Toheed pointed out how for such a mega project, the EIA consultants only selected a sample size of 240 respondents, of whom 91 per cent were male and nine per cent female. “For the purpose of demolition, they can bulldoze the entire settlements but for surveys, they fear talking to women,” he said.

Shafi said that the sample size of 240 was quite less as the project stretched from Qayyumabad all the way to Kathore and encompassed four to five National Assembly constituencies and eight to 10 Sindh Assembly constituencies of Karachi. He termed the survey anti-public.

He also pointed out how the Sepa website was down for 10 days and residents of the area were not able access the report to read it beforehand. “Ironically just on the day of the public hearing, the website started working,” he said.


A wildlife photographer and Malir resident, Salman Ahmed Baloch, alleged that the EIA report seemed to be nowhere near the ground reality when it came to wildlife data.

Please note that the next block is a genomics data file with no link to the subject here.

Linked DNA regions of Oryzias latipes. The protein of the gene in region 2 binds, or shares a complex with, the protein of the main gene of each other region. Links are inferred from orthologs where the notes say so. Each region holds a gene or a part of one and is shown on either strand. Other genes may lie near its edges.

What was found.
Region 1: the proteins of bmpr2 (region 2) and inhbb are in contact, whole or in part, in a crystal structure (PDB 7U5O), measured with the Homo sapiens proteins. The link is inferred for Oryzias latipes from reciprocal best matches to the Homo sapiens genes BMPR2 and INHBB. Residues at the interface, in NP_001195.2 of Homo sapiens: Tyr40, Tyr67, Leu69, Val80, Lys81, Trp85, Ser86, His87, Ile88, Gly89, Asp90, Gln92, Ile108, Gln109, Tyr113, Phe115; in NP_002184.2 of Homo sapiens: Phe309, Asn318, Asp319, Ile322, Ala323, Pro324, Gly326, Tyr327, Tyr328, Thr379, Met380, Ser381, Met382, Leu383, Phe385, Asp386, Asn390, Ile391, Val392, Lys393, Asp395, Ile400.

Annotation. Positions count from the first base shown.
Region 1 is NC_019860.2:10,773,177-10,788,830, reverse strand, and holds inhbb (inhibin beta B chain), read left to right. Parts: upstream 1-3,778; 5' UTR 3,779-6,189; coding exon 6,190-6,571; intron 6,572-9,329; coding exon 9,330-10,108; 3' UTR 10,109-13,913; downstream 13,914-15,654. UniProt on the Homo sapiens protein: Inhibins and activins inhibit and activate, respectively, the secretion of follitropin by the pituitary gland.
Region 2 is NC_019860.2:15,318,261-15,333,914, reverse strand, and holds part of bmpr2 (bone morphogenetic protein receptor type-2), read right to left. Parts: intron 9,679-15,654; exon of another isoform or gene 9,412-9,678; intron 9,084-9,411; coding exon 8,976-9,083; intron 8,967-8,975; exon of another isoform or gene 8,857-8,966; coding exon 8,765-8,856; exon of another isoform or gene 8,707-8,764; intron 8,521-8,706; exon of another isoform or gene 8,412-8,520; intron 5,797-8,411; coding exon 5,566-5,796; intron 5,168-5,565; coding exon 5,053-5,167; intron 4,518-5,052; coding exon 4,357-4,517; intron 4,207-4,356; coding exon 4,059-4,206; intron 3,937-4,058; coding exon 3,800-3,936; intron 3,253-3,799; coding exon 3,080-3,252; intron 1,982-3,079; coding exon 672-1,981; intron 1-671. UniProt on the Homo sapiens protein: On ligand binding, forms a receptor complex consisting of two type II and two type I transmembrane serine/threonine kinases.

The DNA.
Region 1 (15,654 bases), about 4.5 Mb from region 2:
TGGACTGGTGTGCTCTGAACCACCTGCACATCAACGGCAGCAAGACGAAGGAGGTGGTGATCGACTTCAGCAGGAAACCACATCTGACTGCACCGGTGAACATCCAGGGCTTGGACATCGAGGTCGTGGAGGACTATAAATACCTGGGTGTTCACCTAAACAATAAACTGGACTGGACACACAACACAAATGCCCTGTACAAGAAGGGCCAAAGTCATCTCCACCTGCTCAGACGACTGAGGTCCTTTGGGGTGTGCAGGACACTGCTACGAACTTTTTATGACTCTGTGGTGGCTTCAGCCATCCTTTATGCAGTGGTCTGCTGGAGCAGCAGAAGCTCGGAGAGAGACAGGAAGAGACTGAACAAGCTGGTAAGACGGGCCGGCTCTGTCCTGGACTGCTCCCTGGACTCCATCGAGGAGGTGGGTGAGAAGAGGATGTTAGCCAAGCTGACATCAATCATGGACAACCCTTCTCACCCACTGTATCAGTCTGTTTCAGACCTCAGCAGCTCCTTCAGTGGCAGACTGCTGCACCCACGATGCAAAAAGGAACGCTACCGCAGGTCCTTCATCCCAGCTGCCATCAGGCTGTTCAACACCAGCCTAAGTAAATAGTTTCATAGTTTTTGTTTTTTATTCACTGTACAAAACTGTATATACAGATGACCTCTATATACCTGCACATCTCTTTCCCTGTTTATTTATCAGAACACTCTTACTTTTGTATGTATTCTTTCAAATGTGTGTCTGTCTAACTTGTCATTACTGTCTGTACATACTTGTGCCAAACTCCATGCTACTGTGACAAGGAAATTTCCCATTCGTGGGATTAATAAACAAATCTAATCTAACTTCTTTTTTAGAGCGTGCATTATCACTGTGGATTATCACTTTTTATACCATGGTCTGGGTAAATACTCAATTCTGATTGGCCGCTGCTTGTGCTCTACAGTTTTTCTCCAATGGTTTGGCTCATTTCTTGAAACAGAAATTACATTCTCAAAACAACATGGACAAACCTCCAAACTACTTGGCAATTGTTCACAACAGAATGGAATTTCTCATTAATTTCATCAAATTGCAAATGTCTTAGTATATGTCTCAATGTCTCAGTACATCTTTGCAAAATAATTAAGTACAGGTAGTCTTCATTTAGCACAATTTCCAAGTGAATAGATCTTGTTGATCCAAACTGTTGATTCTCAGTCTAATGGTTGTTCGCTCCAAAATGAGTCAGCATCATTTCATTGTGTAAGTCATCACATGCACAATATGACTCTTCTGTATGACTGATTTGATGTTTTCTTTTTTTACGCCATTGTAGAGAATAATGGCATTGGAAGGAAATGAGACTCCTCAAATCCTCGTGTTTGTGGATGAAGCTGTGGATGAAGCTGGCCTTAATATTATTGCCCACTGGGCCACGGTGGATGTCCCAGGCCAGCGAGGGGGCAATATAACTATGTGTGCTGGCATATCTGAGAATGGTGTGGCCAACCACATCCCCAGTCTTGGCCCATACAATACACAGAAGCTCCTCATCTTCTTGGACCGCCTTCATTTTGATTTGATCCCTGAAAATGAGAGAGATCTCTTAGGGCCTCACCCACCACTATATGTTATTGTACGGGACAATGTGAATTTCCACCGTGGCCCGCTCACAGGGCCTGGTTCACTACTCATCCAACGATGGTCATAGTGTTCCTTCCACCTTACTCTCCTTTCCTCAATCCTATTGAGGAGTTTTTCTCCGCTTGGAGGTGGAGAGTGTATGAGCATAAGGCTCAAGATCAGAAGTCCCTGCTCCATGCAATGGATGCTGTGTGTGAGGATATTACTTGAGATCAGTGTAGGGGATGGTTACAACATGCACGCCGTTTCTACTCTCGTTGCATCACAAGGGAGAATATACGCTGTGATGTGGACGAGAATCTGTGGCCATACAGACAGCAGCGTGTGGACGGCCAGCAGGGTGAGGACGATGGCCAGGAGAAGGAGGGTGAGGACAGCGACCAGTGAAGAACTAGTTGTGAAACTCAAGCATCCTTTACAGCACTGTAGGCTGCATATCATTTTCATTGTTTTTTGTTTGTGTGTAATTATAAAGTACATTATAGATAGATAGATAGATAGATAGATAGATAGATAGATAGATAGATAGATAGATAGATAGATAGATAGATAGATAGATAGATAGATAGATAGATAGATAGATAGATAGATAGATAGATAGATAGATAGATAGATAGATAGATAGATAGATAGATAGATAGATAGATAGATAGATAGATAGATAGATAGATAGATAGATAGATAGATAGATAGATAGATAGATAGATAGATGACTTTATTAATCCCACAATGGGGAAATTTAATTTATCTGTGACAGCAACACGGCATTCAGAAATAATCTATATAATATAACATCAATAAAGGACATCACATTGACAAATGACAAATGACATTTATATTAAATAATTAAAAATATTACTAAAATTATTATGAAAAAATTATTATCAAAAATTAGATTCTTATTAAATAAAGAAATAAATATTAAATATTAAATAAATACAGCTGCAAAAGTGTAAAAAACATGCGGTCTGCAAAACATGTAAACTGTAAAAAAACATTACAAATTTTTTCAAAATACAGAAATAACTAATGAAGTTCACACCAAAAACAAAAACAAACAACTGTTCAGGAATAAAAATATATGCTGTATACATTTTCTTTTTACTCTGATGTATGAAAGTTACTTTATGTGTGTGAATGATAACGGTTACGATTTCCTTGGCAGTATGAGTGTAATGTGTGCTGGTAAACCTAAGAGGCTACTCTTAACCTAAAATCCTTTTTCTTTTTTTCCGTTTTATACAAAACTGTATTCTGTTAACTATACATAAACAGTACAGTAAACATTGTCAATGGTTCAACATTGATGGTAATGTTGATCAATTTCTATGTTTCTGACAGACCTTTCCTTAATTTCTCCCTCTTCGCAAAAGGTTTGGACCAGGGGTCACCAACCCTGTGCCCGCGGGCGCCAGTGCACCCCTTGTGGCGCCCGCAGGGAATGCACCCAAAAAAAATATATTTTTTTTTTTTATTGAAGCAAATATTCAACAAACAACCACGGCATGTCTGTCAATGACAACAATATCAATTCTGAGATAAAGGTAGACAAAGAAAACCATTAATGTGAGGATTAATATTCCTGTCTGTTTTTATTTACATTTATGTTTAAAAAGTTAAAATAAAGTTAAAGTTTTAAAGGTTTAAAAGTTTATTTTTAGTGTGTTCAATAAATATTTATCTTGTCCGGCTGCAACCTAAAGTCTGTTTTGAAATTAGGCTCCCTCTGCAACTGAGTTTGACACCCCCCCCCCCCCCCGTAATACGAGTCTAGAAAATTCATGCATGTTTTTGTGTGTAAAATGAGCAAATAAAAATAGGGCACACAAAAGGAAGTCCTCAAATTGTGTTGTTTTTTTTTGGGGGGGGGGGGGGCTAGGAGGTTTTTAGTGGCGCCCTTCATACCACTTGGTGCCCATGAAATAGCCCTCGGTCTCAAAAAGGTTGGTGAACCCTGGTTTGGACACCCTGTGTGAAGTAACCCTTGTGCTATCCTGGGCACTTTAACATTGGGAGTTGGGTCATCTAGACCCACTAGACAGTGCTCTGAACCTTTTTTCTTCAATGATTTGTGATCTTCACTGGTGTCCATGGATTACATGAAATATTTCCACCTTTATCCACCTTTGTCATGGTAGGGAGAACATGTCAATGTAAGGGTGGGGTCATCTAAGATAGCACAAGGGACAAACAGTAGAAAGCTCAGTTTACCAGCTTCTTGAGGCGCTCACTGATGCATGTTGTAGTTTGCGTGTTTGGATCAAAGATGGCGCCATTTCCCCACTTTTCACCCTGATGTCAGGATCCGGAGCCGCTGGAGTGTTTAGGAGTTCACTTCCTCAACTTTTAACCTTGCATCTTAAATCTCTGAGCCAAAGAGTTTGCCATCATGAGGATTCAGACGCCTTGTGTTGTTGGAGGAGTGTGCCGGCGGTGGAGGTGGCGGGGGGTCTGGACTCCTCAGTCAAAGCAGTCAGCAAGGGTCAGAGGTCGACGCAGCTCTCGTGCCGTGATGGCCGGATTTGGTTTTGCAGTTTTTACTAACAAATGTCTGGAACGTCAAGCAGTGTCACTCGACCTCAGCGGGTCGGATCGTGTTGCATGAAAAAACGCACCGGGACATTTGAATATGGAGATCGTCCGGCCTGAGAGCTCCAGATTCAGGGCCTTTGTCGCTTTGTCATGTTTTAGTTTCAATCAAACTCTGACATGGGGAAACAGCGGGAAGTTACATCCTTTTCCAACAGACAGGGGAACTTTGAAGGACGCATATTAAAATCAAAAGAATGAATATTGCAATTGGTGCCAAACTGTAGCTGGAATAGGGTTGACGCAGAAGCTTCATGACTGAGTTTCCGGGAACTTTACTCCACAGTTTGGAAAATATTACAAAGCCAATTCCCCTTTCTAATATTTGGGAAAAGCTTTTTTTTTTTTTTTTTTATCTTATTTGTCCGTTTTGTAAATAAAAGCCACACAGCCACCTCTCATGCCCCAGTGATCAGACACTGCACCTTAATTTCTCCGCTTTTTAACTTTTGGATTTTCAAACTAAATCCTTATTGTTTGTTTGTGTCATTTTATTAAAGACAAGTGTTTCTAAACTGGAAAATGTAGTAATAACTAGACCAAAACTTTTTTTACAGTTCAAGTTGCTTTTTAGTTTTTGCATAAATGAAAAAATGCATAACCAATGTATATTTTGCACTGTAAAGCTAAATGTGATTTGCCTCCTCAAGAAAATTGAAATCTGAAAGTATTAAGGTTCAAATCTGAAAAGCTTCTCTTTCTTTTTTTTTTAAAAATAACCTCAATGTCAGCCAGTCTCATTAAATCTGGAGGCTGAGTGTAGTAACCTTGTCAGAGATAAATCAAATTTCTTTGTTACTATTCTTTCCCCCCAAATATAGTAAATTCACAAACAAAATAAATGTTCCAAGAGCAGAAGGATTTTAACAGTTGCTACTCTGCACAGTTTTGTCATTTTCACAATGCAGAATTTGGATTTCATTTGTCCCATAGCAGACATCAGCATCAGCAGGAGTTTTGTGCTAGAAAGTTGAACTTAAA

He said that in the table 5.16 of the report, there was the mention of only 16 bird species found in the project area. He claimed that he had himself recorded 176 bird species in only one spot of the project, Memon Goth.

He added that the EIA was a failure as it did not mention butterfly species when it talked about biodiversity in the report. A total of 73 butterfly species would be affected due to the project, he said. He further criticised the EIA report for stating that there was no endangered species in the area. He pointed out that multiple endangered species were spotted there such as Egyptian vulture. Similarly, he disputed the number of reptile species stated in the report.

Salman contended that the report wrongly mentioned that four tube wells would be affected due to the project. He said that after a field visit of the alignment route, it was learnt that 27 tube wells which were of agricultural use would be affected. Towards the end of the hearing, Sadiq began avoiding taking questions from the participants. As the hearing was called off, scores of residents blocked Sharea Faisal in protest, causing a massive traffic jam.